Katherine Forster

Faith & the Common Good (FCG) is a national environmental NGO that works with faith and spiritual communities in their efforts to become more “ecological.” The local Ottawa FCG chapter has been promoting sustainable and ecological gardening for the past few years and was thrilled to partner up with Wild Pollinator Partners this summer to identify faith communities that were eager to support pollinators and add more native plants to their gardens.

The donated plants from WPP and the Fletcher Wildlife Garden found new homes at five Ottawa urban and suburban properties. Here are some details about each.

St. Barnabas Catholic Church on James Street is a downtown property with some beautiful ornamental garden beds along the sidewalk. It provides lovely colour along a busy city street, and they have now added asters, Black-eyed Susans, Cup-plants, and other natives.

All Saints Anglican Church in Westboro designed a shady courtyard garden that has become a community amenity along Richmond Road where many people enjoy sitting on the benches and relaxing by the garden beds. Here, Pearly Everlastings have been added along with Spotted Beebalm and other native flowers.

Nodding Onions set out to be planted in this sunny area next to St. Columba Anglican Church

St. Columba Anglican Church, on Sandridge Road in Manor Park, is close to the Aviation Parkway and has a large property shaded in the front by maple trees.  Heart-leaved Asters and native Columbines have been placed in the shady garden beds.

Thanksgiving event at Sheng Shen Prayer Garden

Sheng Shen Catholic Church, on Michael Street near St. Laurent mall, wanted to add some pollinator plants to support their community garden and prayer space.  Their additions include Wild Bergamot, Yarrow, and Grass-leaved Goldenrod.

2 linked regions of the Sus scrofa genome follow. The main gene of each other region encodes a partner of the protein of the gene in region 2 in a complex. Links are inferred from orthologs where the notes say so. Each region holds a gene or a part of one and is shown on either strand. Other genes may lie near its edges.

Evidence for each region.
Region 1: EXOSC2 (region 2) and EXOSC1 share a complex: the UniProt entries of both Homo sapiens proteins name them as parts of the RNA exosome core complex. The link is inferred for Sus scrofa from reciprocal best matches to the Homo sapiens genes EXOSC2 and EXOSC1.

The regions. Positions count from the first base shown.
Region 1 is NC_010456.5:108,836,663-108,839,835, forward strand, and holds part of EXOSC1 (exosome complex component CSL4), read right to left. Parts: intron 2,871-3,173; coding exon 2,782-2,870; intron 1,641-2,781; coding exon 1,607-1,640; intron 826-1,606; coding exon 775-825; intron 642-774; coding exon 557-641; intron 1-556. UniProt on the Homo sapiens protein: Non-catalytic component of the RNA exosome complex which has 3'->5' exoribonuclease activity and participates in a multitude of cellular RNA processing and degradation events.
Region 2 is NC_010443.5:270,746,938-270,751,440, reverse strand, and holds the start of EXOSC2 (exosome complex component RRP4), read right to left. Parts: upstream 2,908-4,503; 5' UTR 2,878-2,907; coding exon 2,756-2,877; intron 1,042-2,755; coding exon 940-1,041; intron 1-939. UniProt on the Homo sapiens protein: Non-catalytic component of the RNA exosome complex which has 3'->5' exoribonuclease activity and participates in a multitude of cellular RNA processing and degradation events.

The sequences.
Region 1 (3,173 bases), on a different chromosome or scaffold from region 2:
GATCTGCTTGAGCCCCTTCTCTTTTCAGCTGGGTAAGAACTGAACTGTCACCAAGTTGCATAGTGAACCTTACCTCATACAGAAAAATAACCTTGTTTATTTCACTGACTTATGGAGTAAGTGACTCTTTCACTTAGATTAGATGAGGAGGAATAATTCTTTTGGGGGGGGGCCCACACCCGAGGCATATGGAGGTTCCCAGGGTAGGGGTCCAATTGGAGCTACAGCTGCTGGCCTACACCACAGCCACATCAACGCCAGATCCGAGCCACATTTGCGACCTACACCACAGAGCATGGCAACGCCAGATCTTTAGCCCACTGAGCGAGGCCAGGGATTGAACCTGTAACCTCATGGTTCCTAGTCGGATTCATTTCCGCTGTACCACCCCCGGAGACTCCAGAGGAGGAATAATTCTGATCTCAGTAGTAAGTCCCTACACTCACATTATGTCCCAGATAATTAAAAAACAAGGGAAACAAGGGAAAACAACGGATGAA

Round garden at the side of Orleans United Church

Orleans United Church, on Orleans Blvd close to Bilberry Creek, is situated on an extensive lot with a tree-lined entrance and various garden beds on all sides of the church. Their new biodiversity prayer garden will include Grey-headed Coneflowers, asters, Yarrow, and Golden Alexander, and they have also added some native shade plants to their current beds.

Most religions and spiritual philosophies encourage caring for the earth and the common good. Ottawa’s FCG Sustainable Garden Network supports local communities in their outdoor greening efforts to manage stormwater, conserve water, avoid chemicals, such as neonicotinoids, and plant more native trees, shrubs, and flowers. There are great examples of prayer and meditation gardens in the city that support wildlife, including pollinators, and we are happy to see more being created each year. Thanks to Wild Pollinator Partners for their generous support!

Katherine Forster is the Ottawa animator with Faith and the Common Good. She has also worked with Friends of Petrie Island, where she led its native flora program and co-organized a tour of native plant gardens in our region for Garden Days 2015.

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